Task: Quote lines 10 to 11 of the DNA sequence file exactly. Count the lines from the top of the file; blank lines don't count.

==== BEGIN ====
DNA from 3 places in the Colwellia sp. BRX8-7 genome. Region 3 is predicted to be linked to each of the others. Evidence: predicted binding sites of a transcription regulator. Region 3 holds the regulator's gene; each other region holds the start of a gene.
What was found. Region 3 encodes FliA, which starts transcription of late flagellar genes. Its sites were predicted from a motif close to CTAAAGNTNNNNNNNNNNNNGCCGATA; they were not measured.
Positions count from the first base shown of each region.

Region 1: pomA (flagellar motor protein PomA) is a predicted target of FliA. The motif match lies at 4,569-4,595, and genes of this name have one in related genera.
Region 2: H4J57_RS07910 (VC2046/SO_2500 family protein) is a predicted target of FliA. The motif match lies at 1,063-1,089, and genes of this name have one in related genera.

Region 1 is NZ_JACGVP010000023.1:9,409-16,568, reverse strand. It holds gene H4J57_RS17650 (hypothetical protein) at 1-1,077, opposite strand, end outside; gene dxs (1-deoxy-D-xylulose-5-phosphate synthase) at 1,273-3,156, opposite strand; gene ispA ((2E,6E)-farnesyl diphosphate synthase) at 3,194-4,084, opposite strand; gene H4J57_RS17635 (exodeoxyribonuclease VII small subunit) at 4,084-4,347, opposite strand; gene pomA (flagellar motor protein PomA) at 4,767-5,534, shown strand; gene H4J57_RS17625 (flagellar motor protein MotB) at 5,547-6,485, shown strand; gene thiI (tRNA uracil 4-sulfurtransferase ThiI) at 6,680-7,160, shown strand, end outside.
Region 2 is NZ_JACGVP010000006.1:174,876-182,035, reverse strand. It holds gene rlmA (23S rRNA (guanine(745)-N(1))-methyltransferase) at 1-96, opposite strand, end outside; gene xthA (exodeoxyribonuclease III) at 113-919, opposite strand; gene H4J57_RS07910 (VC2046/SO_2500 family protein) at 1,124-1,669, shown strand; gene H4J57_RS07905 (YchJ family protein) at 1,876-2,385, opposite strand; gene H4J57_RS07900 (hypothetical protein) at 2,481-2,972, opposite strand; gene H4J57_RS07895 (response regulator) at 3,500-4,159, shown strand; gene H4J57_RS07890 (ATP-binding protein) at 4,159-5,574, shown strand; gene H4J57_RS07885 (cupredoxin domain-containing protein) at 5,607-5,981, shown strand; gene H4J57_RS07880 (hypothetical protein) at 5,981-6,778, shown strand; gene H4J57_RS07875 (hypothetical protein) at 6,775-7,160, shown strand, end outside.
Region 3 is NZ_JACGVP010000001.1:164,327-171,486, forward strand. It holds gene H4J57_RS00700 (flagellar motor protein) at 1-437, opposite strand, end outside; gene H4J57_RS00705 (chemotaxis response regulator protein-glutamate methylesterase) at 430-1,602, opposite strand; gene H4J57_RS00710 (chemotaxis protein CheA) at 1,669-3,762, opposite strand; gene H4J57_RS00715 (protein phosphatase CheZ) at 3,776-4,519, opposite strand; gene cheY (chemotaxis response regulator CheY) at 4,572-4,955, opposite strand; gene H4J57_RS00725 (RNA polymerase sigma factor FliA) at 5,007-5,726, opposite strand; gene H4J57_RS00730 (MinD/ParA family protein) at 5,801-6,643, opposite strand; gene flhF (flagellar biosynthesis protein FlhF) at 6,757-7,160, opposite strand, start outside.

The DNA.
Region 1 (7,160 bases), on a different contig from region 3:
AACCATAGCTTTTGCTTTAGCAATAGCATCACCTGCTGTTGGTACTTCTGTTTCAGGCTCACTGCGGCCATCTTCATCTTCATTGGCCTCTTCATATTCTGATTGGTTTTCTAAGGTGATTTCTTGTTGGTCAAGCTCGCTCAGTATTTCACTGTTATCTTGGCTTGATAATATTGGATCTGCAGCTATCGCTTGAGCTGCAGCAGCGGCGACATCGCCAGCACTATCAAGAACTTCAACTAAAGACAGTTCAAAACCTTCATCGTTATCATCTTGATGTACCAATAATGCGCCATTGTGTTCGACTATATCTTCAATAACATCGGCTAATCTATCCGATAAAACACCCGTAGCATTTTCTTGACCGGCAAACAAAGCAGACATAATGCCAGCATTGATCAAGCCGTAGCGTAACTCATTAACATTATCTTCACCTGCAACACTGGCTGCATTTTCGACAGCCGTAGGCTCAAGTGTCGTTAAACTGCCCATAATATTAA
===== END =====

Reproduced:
Region 1 (7,160 bases), on a different contig from region 3:
AACCATAGCTTTTGCTTTAGCAATAGCATCACCTGCTGTTGGTACTTCTGTTTCAGGCTCACTGCGGCCATCTTCATCTTCATTGGCCTCTTCATATTCTGATTGGTTTTCTAAGGTGATTTCTTGTTGGTCAAGCTCGCTCAGTATTTCACTGTTATCTTGGCTTGATAATATTGGATCTGCAGCTATCGCTTGAGCTGCAGCAGCGGCGACATCGCCAGCACTATCAAGAACTTCAACTAAAGACAGTTCAAAACCTTCATCGTTATCATCTTGATGTACCAATAATGCGCCATTGTGTTCGACTATATCTTCAATAACATCGGCTAATCTATCCGATAAAACACCCGTAGCATTTTCTTGACCGGCAAACAAAGCAGACATAATGCCAGCATTGATCAAGCCGTAGCGTAACTCATTAACATTATCTTCACCTGCAACACTGGCTGCATTTTCGACAGCCGTAGGCTCAAGTGTCGTTAAACTGCCCATAATATTAA